Recently I ran across a very interesting question:

Authenticity — what does it mean to you? Do you believe it exists as a central core characteristic? Is it a construct of the modern management environment? Does it have a relevance or should we be more concerned about commercial metrics, performance and the like?

Neil, I think authenticity is completely neutral. It is neither good nor bad

Being ‘authentic’ is a positive character trait, although we may not like the authentic behavior we see in others or ourselves.

What does that mean? Too often in management and leadership today we see the thin veneer that people have created around themselves to protect themselves from weakness, perceived or real.

I do believe it has a place in modern management, but falls under the difficult to measure arena like measuring trust. Very difficult to do.

Additionally, it is difficult to ascertain if someone is being ‘authentic’ or simply showing you that same veneer.

Forgive me for being a little bit self-promoting, but an example may work well here. We have several workshops and retreats that are designed to bring out that authentic behavior. They are all experiential in nature because we get to see, not what we think we do, but we REALLY do.

For some groups we take them sailing. Before we go out we ask them to remove anything valuable and put them into a zip lock bag – watches, Blackberrys, basically anything that could get damaged by saltwater.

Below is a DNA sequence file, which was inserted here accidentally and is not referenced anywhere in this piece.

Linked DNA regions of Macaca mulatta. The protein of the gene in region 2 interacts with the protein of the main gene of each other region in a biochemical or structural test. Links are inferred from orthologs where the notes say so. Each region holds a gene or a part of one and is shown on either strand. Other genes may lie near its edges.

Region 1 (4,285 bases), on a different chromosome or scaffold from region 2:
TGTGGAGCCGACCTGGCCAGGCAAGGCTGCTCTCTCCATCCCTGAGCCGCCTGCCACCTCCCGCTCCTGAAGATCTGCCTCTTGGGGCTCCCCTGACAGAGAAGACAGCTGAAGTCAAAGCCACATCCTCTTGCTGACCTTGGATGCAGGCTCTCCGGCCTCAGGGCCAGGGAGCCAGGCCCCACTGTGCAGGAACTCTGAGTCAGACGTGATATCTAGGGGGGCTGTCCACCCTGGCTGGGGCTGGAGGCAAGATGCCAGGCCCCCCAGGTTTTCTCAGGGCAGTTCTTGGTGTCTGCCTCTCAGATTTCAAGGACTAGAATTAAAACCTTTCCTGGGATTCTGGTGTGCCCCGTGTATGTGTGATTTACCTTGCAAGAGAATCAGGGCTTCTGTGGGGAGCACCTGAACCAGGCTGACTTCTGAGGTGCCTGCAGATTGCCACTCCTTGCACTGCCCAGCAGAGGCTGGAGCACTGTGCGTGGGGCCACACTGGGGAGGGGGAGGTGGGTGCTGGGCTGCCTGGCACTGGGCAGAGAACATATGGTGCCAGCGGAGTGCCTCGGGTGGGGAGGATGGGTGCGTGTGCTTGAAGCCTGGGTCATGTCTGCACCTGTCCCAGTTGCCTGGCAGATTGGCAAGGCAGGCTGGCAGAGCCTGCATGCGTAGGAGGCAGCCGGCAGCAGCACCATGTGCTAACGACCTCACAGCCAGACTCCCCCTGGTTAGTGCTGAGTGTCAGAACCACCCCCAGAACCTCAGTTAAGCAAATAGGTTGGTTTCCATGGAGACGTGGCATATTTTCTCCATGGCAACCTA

We staple the zip lock bags shut and then put them into a red dry bag and take them with us onto the boat.

After learning man overboard drills the group gets a little cocky and is feeling pretty good.

I tell them I am now simply here for safety’s sake, to prevent them from harming themselves or someone else and then say,

”Remember all the stuff you put into the dry bag” and hold the bag in the air and continue, “I hope you were paying attention to the man overboard drills because your stuff is now overboard,” and throw the bag into the water.

Here is an opportunity for authentic behavior. What do we REALLY do in crisis or stress? Versus how we THINK we respond.

That veneer doesn’t crack, it shatters.

It does not matter what happens in response to the crisis, it is the process we are interested in:
* How do you treat each other?
* How well do you communicate?
* What did the leadership look like?
* Did the group take time to plan?
* The list goes on…

Once you get used to being authentic, versus shining that veneer, the more you want to BE authentic.

Your ‘FIMAGE’, or fear of image, goes down and you are happy to have people take you as you really are.

Back to modern management.

I think you will find that teams at all levels are more successful if they are authentic with each other. There is a high degree of trust – makes sense – and very little pre-tense. Ego is more easily removed in crisis and the situation is handled.

Now, how relevant or important it is depends upon your focus.

But is it important? I think so. And not because it is part of some pyramid model of management or because someone has said it is.

Authenticity is important because it makes MY life better.

And in the end, end, end, what else really matters?

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